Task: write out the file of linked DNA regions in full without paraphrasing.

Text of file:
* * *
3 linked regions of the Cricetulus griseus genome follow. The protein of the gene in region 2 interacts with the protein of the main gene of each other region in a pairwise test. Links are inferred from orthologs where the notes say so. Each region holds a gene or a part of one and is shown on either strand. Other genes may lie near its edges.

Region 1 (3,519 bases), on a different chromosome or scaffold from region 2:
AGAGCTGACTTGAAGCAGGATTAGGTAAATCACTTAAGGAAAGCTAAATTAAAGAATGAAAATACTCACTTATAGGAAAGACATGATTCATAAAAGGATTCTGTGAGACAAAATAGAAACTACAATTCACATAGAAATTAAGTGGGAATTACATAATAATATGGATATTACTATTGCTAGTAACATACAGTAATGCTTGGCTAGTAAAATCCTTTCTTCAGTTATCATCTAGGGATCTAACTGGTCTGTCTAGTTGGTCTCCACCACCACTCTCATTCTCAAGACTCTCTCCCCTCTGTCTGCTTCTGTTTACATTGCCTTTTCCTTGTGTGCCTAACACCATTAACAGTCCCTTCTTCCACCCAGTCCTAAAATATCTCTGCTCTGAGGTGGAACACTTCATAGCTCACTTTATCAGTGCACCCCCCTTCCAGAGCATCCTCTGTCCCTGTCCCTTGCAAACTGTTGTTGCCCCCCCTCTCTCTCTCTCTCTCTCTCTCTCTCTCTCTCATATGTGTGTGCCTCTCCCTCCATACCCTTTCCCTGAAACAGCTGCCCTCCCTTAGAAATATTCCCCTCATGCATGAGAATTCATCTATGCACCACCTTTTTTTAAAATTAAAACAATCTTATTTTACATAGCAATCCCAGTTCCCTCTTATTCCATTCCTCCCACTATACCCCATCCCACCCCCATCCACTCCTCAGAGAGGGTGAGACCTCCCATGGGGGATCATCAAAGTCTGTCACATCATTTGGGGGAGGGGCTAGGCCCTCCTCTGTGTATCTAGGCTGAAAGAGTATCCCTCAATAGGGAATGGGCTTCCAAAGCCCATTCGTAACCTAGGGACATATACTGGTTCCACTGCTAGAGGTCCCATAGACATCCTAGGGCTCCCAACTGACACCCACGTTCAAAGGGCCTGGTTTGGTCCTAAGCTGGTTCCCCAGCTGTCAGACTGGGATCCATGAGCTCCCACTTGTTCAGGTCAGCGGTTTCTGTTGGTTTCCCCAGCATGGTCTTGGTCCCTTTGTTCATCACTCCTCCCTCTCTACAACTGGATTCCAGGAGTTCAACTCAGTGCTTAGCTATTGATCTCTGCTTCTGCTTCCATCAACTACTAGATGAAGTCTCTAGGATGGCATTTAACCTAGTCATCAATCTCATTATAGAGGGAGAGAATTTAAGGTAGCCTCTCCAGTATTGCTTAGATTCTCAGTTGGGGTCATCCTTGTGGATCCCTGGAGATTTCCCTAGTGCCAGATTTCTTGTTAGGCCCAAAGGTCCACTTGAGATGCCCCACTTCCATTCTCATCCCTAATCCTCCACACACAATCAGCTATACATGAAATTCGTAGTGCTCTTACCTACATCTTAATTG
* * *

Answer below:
3 linked regions of the Cricetulus griseus genome follow. The protein of the gene in region 2 interacts with the protein of the main gene of each other region in a pairwise test. Links are inferred from orthologs where the notes say so. Each region holds a gene or a part of one and is shown on either strand. Other genes may lie near its edges.

Region 1 (3,519 bases), on a different chromosome or scaffold from region 2:
AGAGCTGACTTGAAGCAGGATTAGGTAAATCACTTAAGGAAAGCTAAATTAAAGAATGAAAATACTCACTTATAGGAAAGACATGATTCATAAAAGGATTCTGTGAGACAAAATAGAAACTACAATTCACATAGAAATTAAGTGGGAATTACATAATAATATGGATATTACTATTGCTAGTAACATACAGTAATGCTTGGCTAGTAAAATCCTTTCTTCAGTTATCATCTAGGGATCTAACTGGTCTGTCTAGTTGGTCTCCACCACCACTCTCATTCTCAAGACTCTCTCCCCTCTGTCTGCTTCTGTTTACATTGCCTTTTCCTTGTGTGCCTAACACCATTAACAGTCCCTTCTTCCACCCAGTCCTAAAATATCTCTGCTCTGAGGTGGAACACTTCATAGCTCACTTTATCAGTGCACCCCCCTTCCAGAGCATCCTCTGTCCCTGTCCCTTGCAAACTGTTGTTGCCCCCCCTCTCTCTCTCTCTCTCTCTCTCTCTCTCTCTCATATGTGTGTGCCTCTCCCTCCATACCCTTTCCCTGAAACAGCTGCCCTCCCTTAGAAATATTCCCCTCATGCATGAGAATTCATCTATGCACCACCTTTTTTTAAAATTAAAACAATCTTATTTTACATAGCAATCCCAGTTCCCTCTTATTCCATTCCTCCCACTATACCCCATCCCACCCCCATCCACTCCTCAGAGAGGGTGAGACCTCCCATGGGGGATCATCAAAGTCTGTCACATCATTTGGGGGAGGGGCTAGGCCCTCCTCTGTGTATCTAGGCTGAAAGAGTATCCCTCAATAGGGAATGGGCTTCCAAAGCCCATTCGTAACCTAGGGACATATACTGGTTCCACTGCTAGAGGTCCCATAGACATCCTAGGGCTCCCAACTGACACCCACGTTCAAAGGGCCTGGTTTGGTCCTAAGCTGGTTCCCCAGCTGTCAGACTGGGATCCATGAGCTCCCACTTGTTCAGGTCAGCGGTTTCTGTTGGTTTCCCCAGCATGGTCTTGGTCCCTTTGTTCATCACTCCTCCCTCTCTACAACTGGATTCCAGGAGTTCAACTCAGTGCTTAGCTATTGATCTCTGCTTCTGCTTCCATCAACTACTAGATGAAGTCTCTAGGATGGCATTTAACCTAGTCATCAATCTCATTATAGAGGGAGAGAATTTAAGGTAGCCTCTCCAGTATTGCTTAGATTCTCAGTTGGGGTCATCCTTGTGGATCCCTGGAGATTTCCCTAGTGCCAGATTTCTTGTTAGGCCCAAAGGTCCACTTGAGATGCCCCACTTCCATTCTCATCCCTAATCCTCCACACACAATCAGCTATACATGAAATTCGTAGTGCTCTTACCTACATCTTAATTG